The discovery of America marked a turning point in human history, as it brought together two vastly different cultures—the Native Americans and the Europeans. While it is commonly believed that Christopher Columbus discovered America, some intriguing theories suggest that ancient Chinese explorers may have reached the continent even before the Spanish and Vikings. This article explores the evidence supporting this hypothesis and delves into the similarities between ancient Chinese and Mesoamerican cultures.
Ancient Viking and Spanish Visits
Before delving into the Chinese-American connection, it’s essential to note that America was already inhabited when the Vikings, led by Leif Eriksson, and the Spanish explorers arrived. So, the term “discovery” may not be entirely accurate. However, what if there were other civilizations that predated these visits?
Ancient Chinese in America: A Controversial Theory
Though history books officially credit the Spanish with the discovery, there is a plausible theory suggesting that the ancient Chinese landed on American shores even before the Europeans. While this notion has faced skepticism, it is a captivating possibility that cannot be entirely dismissed.
Suspicious Similarities: Ancient Chinese and Mesoamerican Civilizations
Discoveries have revealed remarkable similarities between ancient Mesoamerican cultures and the ancient Chinese civilization. The question arises: What if these similarities are a result of early contact between the two distant civilizations?
The Mystery of Fusang
Fusang, a distant land mentioned in ancient Chinese texts, has long piqued the curiosity of researchers. Some propose that Fusang might correspond to America rather than other locations suggested in historical interpretations.
The Clues from Hu Chundong
Hu Chundong, a Beijing University professor, discovered at least 22 highly similar words between ancient Chinese and Mesoamerican languages. Further evidence lies in the resemblance of Mayan art to that of the Tang Dynasty.
Curious Parallels in Culture and Artifacts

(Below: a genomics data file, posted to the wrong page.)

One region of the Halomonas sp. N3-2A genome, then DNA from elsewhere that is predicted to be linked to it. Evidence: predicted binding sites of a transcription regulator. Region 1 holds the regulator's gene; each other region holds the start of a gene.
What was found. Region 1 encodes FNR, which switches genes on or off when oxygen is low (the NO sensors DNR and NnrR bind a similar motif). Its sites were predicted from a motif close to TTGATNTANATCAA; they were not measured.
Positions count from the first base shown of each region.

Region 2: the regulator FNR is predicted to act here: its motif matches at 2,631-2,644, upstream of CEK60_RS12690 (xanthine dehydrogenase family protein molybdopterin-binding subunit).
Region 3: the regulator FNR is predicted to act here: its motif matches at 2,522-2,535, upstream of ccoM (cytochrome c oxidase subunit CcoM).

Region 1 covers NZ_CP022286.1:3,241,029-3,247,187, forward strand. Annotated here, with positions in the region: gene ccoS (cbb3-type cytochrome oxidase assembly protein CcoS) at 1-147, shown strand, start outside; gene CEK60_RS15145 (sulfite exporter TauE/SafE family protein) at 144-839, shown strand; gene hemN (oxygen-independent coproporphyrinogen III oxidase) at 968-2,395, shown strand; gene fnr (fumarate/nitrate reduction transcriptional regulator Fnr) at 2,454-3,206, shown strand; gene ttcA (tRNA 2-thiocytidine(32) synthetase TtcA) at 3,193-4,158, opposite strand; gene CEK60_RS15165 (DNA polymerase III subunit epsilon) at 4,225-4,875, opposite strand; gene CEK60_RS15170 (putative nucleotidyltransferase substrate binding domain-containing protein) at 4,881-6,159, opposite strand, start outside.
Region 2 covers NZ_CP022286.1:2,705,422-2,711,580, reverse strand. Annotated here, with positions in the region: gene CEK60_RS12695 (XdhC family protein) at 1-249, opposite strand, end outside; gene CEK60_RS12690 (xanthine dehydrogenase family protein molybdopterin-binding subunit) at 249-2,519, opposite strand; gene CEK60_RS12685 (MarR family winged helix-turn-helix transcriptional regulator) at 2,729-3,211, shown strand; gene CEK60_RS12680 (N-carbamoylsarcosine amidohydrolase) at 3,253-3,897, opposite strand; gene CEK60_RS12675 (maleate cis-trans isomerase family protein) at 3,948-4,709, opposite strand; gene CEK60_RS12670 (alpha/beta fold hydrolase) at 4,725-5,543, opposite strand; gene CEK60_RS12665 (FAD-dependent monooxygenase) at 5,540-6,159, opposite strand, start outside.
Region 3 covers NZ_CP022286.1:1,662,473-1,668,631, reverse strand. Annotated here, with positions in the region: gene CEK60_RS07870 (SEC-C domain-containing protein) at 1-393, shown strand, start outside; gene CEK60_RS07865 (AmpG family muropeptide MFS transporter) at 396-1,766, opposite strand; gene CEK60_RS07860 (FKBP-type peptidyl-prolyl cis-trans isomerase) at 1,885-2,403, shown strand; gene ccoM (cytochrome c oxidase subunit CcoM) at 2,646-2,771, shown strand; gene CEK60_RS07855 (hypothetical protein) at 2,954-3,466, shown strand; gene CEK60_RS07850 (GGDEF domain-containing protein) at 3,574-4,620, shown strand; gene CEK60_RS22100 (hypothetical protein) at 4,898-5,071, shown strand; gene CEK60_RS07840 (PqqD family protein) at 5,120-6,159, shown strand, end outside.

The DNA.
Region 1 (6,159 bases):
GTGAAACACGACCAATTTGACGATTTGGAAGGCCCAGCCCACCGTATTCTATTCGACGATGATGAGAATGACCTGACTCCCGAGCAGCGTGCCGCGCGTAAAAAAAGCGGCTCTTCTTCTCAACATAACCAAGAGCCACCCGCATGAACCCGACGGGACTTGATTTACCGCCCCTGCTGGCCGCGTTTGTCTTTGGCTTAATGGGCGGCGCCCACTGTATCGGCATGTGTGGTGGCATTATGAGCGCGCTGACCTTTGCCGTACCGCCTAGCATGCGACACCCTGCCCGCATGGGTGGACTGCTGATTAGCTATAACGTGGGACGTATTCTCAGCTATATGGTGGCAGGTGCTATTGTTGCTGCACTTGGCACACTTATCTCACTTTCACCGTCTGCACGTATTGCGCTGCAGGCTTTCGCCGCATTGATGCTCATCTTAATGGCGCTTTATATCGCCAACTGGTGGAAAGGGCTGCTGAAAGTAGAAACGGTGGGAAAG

The use of jade, a significant symbol in both ancient Chinese and Mesoamerican cultures, is among the intriguing parallels found. Additionally, both cultures deified creatures—the dragon for the Chinese and feathered serpents for the Mesoamericans.
Exploring the Land of Fusang
Speculations place the landing site of ancient Chinese sailors between Mexico and Guatemala, as both regions were known for their reverence of jade and its use in various rituals.
The Puzzle of Cremation and Horses
One discrepancy in the Fusang-America theory revolves around cremation practices and the presence of horses. It is believed that these practices might have originated in Afghanistan, casting doubt on Fusang’s location.
Ancient Chinese and Olmec Contact
Researchers have examined the possibility of contact between the ancient Chinese and the Olmec civilization. The Olmec’s use of jade and their structured royalty during the rise of the Shang Dynasty in China raises intriguing questions.
Unraveling Ancient Writings and DNA Evidence
To support the theory of ancient Chinese presence in America, scholars have analyzed ancient writings and DNA evidence. Notably, traces of Asian DNA have been found in Mexican indigenous populations.
The possibility of ancient Chinese voyagers reaching America before the Spanish and Vikings opens up a fascinating chapter in world history. While this theory remains speculative, the striking similarities between ancient Chinese and Mesoamerican cultures cannot be ignored. Exploring the past helps us better understand the interconnectedness of human civilizations across time and space.
No concrete evidence exists, but intriguing parallels in language and artifacts fuel the debate.
The description of Fusang aligns with some aspects of the Americas, but uncertainties remain.
The possibility of contact between the two civilizations during the rise of the Shang Dynasty is being explored.
Jade held great cultural and spiritual importance, and its use is a shared characteristic.
Traces of Asian DNA in indigenous Mexican populations add an intriguing dimension to the theory of ancient Chinese voyages.